Saturday, February 11, 2017

Can A President Trump Spark a Massive Increase in South-South Migration?

An immigrant leaves his/her homeland for a reason.  For some, different political and religious beliefs opposed by the ruling establishment force them to seek more tolerant host societies.  For others, familial ties and international romance must be maintained through physical relocation.  But for the vast majority, migration is about economic opportunities, a chance to escape relative poverty by heading toward destinations that offer better-paying jobs and a safer, more orderly, and more entrepreneurial environment to realize unfulfilled dreams of individual prosperity.

For generations, those promised lands were in what geopoliticians called the "global North" and the "global West."  The developed and migration-embracing states of North America and Western Europe were practically the only logical choices that a hopeful migrant would have considered.  They represented an ideology of economic egalitarianism where the new, impoverished immigrant is treated as an equal, a future citizen, and a success story if s/he works diligently and obey the rules.  Migrants bought into the ideology because they assumed it was a social norm, and for immigrant nations like the US, a common experience.

That assumption is in tatters with the election of Donald Trump and political rise of his right-wing anti-immigrant supporters.  The recent attempts to ban Muslim migrants and further scrutinize ones from Latin America no doubt dents the confidence of those with intention to immigrate to the country.  The same pattern is being observed in Europe, where greater political voices of the far right in light of the "native" citizenry's negative experiences with an influx of refugees from the Middle East have led to calls to actively curb multiculturalism in efforts to protect traditional customs and values.

But perhaps more importantly, the potential migrant ought to be turned off by the economic repercussions of increase in anti-immigration tendencies.  Policies that put citizens first would reduce employment opportunities for immigrants, and hostile social attitudes will jeopardize their entrepreneurial projects and even personal safety.  Even if these host societies remain wealthy after the rightward turn, there is simply less guarantee that new immigrants will have the ability to share in the wealth.  Economic pull factors, the biggest draw of migration, become less apparent over time.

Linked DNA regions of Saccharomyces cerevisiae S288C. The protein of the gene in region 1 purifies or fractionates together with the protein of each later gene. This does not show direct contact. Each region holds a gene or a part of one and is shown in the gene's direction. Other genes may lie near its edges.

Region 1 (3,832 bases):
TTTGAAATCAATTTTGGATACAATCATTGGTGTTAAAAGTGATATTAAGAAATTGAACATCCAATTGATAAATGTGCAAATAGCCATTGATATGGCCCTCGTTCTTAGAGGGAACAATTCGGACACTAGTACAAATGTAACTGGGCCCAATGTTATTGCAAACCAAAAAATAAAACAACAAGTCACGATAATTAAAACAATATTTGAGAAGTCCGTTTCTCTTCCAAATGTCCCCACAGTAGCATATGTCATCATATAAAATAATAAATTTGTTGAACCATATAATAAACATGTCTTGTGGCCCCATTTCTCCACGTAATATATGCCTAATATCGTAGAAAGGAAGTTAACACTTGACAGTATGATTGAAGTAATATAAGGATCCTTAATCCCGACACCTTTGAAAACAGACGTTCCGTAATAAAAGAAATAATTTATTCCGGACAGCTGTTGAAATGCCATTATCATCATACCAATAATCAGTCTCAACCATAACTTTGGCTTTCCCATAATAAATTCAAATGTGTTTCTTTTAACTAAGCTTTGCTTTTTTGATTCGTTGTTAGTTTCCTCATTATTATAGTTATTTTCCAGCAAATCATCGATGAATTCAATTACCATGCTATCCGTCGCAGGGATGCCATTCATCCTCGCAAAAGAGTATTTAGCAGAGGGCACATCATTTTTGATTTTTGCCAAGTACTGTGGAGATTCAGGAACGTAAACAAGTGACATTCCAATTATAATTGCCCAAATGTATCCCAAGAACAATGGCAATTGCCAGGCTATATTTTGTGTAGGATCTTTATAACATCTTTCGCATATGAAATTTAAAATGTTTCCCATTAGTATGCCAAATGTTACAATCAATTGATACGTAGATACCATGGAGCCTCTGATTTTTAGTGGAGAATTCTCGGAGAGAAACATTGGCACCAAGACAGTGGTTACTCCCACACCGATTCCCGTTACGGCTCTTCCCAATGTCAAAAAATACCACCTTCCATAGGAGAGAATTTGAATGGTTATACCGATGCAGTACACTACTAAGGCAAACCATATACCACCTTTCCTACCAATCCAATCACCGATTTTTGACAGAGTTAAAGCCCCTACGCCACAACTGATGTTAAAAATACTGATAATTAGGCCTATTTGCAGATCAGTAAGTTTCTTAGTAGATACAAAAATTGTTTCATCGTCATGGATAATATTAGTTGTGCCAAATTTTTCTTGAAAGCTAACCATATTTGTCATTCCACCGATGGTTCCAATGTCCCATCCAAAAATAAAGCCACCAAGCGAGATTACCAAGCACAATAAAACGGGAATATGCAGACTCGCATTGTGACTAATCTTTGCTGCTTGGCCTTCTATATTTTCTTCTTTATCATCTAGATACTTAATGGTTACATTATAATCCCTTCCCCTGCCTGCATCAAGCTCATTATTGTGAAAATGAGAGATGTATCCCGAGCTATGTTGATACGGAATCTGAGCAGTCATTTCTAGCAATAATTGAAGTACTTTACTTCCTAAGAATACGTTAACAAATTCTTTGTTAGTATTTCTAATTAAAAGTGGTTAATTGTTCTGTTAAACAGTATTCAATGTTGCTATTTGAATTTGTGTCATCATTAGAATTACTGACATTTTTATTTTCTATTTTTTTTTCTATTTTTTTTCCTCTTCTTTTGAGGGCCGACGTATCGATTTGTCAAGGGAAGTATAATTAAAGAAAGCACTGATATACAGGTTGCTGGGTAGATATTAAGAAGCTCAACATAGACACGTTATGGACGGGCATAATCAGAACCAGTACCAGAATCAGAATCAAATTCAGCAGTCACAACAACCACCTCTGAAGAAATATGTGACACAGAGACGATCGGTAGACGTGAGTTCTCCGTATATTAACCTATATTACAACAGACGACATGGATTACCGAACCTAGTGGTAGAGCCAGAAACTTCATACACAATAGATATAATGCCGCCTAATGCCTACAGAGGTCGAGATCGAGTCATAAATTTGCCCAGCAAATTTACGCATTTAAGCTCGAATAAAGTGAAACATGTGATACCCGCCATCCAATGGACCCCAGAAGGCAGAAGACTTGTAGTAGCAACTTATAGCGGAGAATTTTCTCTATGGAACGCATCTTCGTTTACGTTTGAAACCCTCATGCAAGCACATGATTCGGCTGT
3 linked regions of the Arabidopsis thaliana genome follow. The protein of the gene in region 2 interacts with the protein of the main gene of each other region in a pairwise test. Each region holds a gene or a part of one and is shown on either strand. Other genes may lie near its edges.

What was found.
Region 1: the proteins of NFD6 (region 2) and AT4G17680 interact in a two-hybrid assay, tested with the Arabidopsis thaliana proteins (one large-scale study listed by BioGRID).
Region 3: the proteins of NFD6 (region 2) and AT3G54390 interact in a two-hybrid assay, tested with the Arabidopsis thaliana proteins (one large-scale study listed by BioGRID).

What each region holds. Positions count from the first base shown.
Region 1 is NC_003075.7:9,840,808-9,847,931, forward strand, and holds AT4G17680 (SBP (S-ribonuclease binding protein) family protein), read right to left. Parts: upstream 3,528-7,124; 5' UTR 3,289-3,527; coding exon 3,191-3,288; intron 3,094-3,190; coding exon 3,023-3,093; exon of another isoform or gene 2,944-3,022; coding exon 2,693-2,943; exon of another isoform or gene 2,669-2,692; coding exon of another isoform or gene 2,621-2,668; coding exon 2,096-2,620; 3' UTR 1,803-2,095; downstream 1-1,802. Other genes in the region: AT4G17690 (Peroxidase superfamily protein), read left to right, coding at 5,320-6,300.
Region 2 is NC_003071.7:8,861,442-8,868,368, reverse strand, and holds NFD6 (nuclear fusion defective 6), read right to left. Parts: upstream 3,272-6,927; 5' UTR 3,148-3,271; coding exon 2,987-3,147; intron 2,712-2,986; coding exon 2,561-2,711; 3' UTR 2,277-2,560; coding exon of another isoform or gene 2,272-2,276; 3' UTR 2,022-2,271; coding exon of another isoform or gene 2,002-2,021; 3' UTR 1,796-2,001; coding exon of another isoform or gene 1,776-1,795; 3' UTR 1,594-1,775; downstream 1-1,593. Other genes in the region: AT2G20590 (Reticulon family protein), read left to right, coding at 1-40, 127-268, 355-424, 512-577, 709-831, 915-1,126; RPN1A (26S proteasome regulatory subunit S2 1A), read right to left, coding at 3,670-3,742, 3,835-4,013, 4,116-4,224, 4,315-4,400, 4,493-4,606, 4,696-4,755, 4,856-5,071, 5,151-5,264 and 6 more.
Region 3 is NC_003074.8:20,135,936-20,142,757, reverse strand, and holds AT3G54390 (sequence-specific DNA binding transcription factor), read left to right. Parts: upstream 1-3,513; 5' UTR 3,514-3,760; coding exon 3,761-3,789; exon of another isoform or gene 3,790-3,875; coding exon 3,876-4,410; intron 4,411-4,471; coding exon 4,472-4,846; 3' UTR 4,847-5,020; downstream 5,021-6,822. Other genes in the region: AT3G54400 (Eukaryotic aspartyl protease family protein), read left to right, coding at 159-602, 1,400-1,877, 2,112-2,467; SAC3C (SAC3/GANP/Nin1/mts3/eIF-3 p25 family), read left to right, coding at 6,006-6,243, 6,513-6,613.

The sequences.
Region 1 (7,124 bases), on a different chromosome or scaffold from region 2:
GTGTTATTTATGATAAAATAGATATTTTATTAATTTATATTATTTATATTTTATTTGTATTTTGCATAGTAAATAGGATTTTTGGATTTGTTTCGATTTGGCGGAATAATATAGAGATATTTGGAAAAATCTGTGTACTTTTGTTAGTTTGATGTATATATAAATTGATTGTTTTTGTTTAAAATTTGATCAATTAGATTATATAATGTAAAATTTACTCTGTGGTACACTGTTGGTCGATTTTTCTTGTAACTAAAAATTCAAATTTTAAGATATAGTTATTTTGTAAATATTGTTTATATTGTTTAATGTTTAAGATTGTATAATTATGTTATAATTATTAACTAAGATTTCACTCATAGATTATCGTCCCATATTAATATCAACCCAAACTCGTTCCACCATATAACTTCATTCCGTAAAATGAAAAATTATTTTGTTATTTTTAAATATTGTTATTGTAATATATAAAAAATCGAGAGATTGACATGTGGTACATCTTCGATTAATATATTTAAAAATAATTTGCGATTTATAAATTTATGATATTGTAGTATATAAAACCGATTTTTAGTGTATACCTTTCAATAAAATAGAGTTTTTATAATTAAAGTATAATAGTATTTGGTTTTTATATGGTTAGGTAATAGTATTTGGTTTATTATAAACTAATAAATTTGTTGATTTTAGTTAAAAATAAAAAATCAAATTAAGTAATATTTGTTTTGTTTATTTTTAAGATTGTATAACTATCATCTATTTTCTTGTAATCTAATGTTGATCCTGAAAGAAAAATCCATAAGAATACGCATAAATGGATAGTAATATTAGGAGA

As opportunities are reduced for immigrants in US and parts of Europe, wiser migrants certainly would look toward alternative destinations.  Thankfully, they are upon opportune times for this search process.  The "rise of the rest" in the past decades have dramatically increased the wealth of the global East and South, particularly large swaths of Asia.  Standard of living in many areas have caught up with developed Europe, and high growth have brought even more new opportunities for obtaining wealth in ways that a stagnant Europe cannot deliver.  The economic attraction is starting make more and more sense for migration.

And the increase in economic wealth is now being combined with acute labor shortages.  East Asia's low birth rates are sharply increasing dependency ratio and decreasing the total labor force in the coming decades.  Needs for foreign labor, particularly in the service sector (ranging from domestic help to skilled white-collar professionals) that cannot be replaced by automated robotic work, will force even the most reluctant of destinations to open doors for more immigrants.  Such opening will be unprecedented and given continued demographic trends, irreversible,changing local social norms to favor multiculturalism.

Sure, the level of multiculturalism that ethnically homogenous Asian countries can tolerate will likely remain much lower than even in an openly anti-immigrant US, but honestly they probably do not need to be as tolerant.  A reduction in migration from East to West, North to South would also mean a corresponding increase in intra-regional migration, markedly by much greater socio-cultural similarities between the migrants and the majority populations of their host societies.  Similar values and beliefs from the get-go will likely keep resentments and conflicts at bay for more prolonger period of time.

Either way, as new "East-to-East" and "South-to-South" migration patterns emerge, they have the rise of the right-wing anti-immigration folks in the global North and West to thank for hastening their development and cementing their future dominance.  Economic migrants are a high flexible and malleable bunch.  With no burdens for confirming to any social identifies besides that of their homelands, they can go anywhere where opportunities abound.  When the likes of Donald Trump close the doors of immigration, potential immigrants will simply go elsewhere, made possible by the rise of economically dynamic alternative destinations.  

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